You’ve heard it before but we said it again – this time in our recent webinar. There's a new kid in town: the chief data officer. Why the new role? Because of an increasing awareness of the value of data and the painful recognition of an inability to take advantage of the opportunities that it provides — due to technology, business, or basic cultural barriers. That was the topic of our webinar presented to a full house a few days ago; we discussed our recent report, Top Performers Appoint Chief Data Officers. Fortunately for those who weren’t there, the presentation – Chief Data Officers Cross The Chasm – is available (to clients) for download.
As the title suggests, chief data officers are no longer just for the early adopters – those enthusiasts and visionaries on the forefront of new technology trends. With 45% of global companies having appointed a chief data officer (not to be confused with a chief digital officer, as we specifically asked about “data”) and another 16% planning to make an appointment in the next 12 months – according to Forrester's Business Technographics surveys, the role of the chief data officer really has move into the mainstream.
However, there remain many companies who are not sure of whether they need a CDO or not. Many of those in our audience fell into that category. We asked two questions of the audience to gauge their interest and their actions to improve their data maturity:
Are you making organizational changes specifically to improve your data capabilities?
It’s that time of the year again: The UK has had its August bank holiday; the US is on its Labor Day weekend; the Germans are coming to the end of their summer vacation period (which seems to go on for months because it is staggered by state to minimize holiday traffic); and even the Dutch have stopped towing their caravans up and down the German autobahns!
What now happens is that businesses start their budgeting/strategy cycle for the coming fiscal year. This is often a sort of “call my bluff” game, in which the chief R&D or manufacturing executive promises to invent/make as much great stuff as possible; the chief sales executive accepts the challenge to sell as much stuff as possible; and they negotiate to a common number that culminates in a revenue forecast (ideally one which assumes some percent of growth), which then informs the spending budget for the year.
And, invariably, the sales leaders (with perhaps the marketing leaders) then go offsite and agree on their “go-to-market strategy” for the coming year.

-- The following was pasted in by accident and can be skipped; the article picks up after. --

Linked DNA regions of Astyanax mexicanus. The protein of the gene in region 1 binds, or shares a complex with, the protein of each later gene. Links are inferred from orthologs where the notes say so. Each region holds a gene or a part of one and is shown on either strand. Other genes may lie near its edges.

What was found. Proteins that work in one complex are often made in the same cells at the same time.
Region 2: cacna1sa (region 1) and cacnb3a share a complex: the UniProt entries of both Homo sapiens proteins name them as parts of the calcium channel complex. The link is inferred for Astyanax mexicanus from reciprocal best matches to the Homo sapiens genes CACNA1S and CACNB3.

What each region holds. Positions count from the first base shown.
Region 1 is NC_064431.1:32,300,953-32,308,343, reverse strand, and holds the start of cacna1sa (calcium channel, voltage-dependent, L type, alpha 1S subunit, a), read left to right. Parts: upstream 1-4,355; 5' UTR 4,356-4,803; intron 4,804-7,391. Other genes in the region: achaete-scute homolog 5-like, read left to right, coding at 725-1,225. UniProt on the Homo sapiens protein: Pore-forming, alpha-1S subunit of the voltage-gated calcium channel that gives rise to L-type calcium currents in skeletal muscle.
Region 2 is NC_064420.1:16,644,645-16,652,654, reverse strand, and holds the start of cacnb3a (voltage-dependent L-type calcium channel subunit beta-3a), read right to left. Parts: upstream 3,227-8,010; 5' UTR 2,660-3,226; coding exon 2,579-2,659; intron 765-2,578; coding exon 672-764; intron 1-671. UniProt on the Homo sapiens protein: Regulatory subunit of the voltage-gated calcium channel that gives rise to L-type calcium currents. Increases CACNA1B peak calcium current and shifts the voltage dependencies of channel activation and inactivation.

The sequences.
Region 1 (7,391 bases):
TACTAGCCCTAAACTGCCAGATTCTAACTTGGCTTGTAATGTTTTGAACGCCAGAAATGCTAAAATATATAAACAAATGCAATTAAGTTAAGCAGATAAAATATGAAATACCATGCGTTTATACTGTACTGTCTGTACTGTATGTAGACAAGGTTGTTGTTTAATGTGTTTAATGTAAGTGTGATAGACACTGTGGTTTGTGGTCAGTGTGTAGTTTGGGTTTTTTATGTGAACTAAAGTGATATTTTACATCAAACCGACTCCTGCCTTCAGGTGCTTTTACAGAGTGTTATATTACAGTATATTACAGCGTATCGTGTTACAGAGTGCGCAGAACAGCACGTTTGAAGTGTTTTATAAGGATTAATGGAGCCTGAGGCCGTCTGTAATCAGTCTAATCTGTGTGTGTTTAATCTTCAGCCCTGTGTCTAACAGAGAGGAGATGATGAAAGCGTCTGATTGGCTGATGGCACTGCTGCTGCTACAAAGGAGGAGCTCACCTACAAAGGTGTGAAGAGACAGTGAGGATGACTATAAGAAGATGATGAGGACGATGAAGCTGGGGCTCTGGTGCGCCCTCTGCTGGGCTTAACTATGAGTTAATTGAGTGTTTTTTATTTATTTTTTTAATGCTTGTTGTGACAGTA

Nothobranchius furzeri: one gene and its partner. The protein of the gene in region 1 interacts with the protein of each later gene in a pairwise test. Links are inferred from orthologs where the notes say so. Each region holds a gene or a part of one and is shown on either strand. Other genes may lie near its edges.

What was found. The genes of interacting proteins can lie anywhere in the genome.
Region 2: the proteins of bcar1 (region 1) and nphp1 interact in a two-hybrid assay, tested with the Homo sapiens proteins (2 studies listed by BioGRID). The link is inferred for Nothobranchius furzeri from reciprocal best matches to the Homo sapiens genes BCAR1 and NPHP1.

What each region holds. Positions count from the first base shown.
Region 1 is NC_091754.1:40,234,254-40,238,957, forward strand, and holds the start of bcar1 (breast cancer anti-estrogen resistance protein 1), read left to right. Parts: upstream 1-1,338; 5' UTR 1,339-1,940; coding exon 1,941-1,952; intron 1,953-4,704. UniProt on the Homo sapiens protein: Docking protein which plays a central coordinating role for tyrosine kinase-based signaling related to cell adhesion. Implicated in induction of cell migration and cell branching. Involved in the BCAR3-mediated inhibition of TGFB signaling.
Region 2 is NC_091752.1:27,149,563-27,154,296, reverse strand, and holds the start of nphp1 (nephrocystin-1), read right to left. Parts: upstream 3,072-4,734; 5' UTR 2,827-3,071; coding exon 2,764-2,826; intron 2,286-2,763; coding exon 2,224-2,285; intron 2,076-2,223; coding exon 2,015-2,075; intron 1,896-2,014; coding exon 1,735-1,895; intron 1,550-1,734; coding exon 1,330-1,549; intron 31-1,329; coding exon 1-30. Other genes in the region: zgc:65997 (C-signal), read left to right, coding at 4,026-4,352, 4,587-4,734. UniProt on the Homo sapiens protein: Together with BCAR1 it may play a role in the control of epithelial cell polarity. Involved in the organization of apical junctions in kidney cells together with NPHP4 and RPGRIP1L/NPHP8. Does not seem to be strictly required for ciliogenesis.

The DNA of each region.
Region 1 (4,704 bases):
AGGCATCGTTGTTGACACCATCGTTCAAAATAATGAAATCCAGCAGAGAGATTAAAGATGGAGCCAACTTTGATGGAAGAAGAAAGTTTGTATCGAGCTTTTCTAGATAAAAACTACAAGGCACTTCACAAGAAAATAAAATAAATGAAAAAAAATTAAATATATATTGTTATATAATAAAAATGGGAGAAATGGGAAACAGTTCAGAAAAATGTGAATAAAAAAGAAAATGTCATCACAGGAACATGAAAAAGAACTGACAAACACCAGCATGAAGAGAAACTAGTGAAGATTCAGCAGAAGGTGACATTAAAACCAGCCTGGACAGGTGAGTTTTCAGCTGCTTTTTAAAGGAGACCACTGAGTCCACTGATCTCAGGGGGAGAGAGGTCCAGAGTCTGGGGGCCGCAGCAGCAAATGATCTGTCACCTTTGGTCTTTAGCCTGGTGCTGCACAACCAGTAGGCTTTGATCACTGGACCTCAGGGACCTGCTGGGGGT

B2B marketers: Beware of this habit!
Your sales organization is now only one of your channels, so it no longer makes sense that it defines your go-to-market strategy. Your company can’t just sit back and decide that you will sell direct to, say, “these 100 (or those 1,000) accounts directly”; the rest will be served by “the indirect channel”; while your eCommerce website continues for those customers who insist on using eBusiness to transact with you. Why?
Because you are no longer in control of your market (heh! were you ever?)!
Our research focus for this quarter was about how to make your team - The Service Delivery Team - more effective and efficient part of the I&O team. This spans four key topics: how to support your company's employees, how to become more automated, how to increase your speed and quality of service delivery, and who should or could you leverage in a broader ecosystem. The following reports are just a few highlights of our work for you to put on your night time reading list:
Automation is the story of the digital business and the huge transformation within technology management and I&O, and JP Garbani tackles it head-on in the first installment of The Automation Manifesto series, “Automate I&O To Answer Digital Disruption”. Because of the fast pace and ever-changing demands of digital disruption, organizations’ data centers are being pushed to their limit, both with man-power and finances. Enter the need for automation – today’s automation solutions address scale, speed, costs, and repeatable accuracy that is needed to remain competitive. JP’s report will help you assess the best ways to implement automation for your company and the benefits it will bring, no matter your current position.
Aug. 29, 2015 marked the 10-year anniversary of Hurricane Katrina. During the storm and the ensuing chaos, 1800 people lost their lives in New Orleans and across the Gulf Coast. Many of these deaths, as well as the extensive destruction, could have been avoided or minimized if there had been better planning and preparedness in anticipation of just such an event, and if there had been much better communication and collaboration throughout the crisis as it unfolded. Responsibility falls on many from government officials (at every level) to hospitals to businesses to individuals. If there is any silver lining to such a destructive event, it’s that it forced many in the US to be much better prepared for the next major catastrophe. Case in point, in October 2012, Superstorm Sandy barreled through the Caribbean and the eastern US, affecting almost half of the states in the US. The storm caused unprecedented flooding and left millions without access to basic infrastructure and thousands without homes, but this time, about 200 people across 24 states lost their lives.
Looks a bit like sci-fi, right? But it's happening right now. Two vendors, one in the US, one in Europe, take somewhat different approaches to robotic parking: